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Fossil Fuel Chemical Supplier Shut Down By Fracking Protesters

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Fossil Fuel Chemical Supplier Shut Down By Fracking Protesters

Earth First! Newswire

On the edge of the western mountain range in Morganton, NC, protesters with Croatan Earth First! are currently occupying an industrial manufacturing facility owned by Momentive and located at 114 Industrial Drive. North Carolinians, who have been fighting to prevent hydraulic fracturing from coming to central North Carolina are joined in this action by people from around the country who also oppose shale gas extraction nationwide.

Momentive is one of the largest worldwide distributors of “resin coated proppants,” a necessary component for high-volume slickwater hydraulic fracturing, also known as fracking. These chemicals are mixed with millions of gallons of freshwater during the fracking process and are designed to keep the fractures in rock or shale formations open, during or following a "fracturing treatment." Each fracturing stage requires approximately 136 tons of proppants.  

“We are here to send a message to the oil and gas industries: we will not stand idly by as you destroy this land, or any other, for your personal profit. Respect existence, or expect resistance,” said an Earth First! activist.

The North Carolina Legislature plans to begin permitting frack sites as early as March 2015 in the Cumnock Shale Basin located underneath Lee, Moore, Chatham and surrounding counties. Fracking has been tied to water aquifer contamination in Pavilion, WY, according to a U.S. Environmental Protection Agency study and linked to high levels of methane in Pennsylvania water wells according to a study by Duke University. Researchers with Cornell University found that fracking operations nationwide released massive amounts of methane (a greenhouse gas) straight into the atmosphere, and concluded that, if not curbed, would speed climate change faster than carbon emissions. 

The North Carolina Legislature is negotiating on the possibility of legalizing toxic wastewater injection in state or transporting it elsewhere. The process uses 1-8 million gallons of clean water each time a well is fracked.

“We are under drought conditions already, yet the oil and gas industry is allowed to pump millions of gallons of water out of our streams. This is devastating life in our rivers and streams. To make matters worse they send this water back into the riverways poisoned with radioactive materials,” said organizer Lydia Nickles. “Preserving our waters is preserving our lives and all life. We want an end to shale gas extraction everywhere.”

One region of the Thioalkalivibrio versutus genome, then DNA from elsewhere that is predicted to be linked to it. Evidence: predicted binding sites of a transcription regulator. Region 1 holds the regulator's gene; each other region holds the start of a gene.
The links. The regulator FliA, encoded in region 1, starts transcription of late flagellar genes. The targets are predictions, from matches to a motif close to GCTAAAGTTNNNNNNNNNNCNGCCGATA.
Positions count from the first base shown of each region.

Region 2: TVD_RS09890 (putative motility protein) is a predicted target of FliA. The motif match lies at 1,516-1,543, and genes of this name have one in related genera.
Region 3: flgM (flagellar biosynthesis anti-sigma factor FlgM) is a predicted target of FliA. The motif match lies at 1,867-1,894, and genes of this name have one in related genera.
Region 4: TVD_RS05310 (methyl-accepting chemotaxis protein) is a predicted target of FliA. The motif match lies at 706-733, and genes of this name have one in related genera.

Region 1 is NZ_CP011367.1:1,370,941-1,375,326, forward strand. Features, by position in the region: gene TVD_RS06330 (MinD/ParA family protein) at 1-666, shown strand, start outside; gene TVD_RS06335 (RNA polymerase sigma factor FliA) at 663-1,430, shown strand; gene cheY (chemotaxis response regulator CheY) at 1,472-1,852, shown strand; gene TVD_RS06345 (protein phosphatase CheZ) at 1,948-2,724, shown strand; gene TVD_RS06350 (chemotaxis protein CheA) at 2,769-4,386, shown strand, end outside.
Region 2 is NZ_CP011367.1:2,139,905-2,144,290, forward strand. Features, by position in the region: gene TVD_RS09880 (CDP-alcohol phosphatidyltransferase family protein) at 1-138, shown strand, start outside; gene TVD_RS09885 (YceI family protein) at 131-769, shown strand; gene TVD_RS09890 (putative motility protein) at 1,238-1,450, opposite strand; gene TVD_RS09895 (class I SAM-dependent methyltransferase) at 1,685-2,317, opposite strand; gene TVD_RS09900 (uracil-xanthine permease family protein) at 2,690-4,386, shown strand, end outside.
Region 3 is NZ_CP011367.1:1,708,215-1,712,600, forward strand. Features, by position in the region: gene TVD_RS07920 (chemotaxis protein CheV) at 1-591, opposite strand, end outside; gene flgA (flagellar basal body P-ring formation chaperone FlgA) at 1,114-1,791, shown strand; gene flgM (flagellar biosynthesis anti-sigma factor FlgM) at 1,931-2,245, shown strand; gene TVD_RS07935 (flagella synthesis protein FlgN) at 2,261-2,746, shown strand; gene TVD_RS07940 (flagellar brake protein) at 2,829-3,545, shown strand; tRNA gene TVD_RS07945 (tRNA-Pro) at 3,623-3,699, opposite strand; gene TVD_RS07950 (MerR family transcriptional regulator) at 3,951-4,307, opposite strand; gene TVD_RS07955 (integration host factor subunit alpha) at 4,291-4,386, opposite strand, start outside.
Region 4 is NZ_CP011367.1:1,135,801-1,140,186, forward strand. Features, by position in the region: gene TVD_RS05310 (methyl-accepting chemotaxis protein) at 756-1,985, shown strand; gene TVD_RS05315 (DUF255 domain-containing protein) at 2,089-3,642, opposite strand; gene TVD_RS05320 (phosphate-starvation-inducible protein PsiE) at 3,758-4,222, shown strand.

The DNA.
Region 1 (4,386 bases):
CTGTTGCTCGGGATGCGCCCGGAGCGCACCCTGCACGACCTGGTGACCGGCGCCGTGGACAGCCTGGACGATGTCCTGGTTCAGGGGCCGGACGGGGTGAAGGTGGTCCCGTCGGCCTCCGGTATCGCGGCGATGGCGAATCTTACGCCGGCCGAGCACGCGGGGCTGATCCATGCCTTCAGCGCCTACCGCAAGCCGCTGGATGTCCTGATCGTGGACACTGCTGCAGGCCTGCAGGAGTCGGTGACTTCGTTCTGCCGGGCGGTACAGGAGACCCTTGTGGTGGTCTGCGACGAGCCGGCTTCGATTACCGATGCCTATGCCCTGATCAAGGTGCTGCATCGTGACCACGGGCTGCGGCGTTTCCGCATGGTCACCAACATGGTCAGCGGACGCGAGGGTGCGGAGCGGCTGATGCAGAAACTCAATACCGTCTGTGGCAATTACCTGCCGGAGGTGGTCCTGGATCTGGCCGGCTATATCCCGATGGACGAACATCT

Activists with the Earth First! movement are calling on people nationwide to resist fracking where they live and organize solidarity actions. 

“Even if you don’t have a rig in your area to shut down, you can affect the industry. Momentive and other companies that create proppants for the gas industry have facilities nationwide as well as internationally. It’s time to disrupt the chain of supply ... ” 

Momentive’s worldwide headquarters are located in Columbus, OH, and other locations can be found on their website.

“We are acting in solidarity with and take inspiration from the courageous many who have been standing together to take action in the North Carolina capital during 'Moral Mondays,' and we encourage everyone to continue to show our collective power, acting up against the repressive corporate and legislative powers for the liberation of all and the integrity of land, water and air,” stated Croatan Earth First!

Visit EcoWatch’s FRACKING page for more related news on this topic.

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Just in time for Halloween, scientists at Cornell University have published some frightening research, especially if you're an insect!

The ghoulishly named ogre-faced spider can "hear" with its legs and use that ability to catch insects flying behind it, the study published in Current Biology Thursday concluded.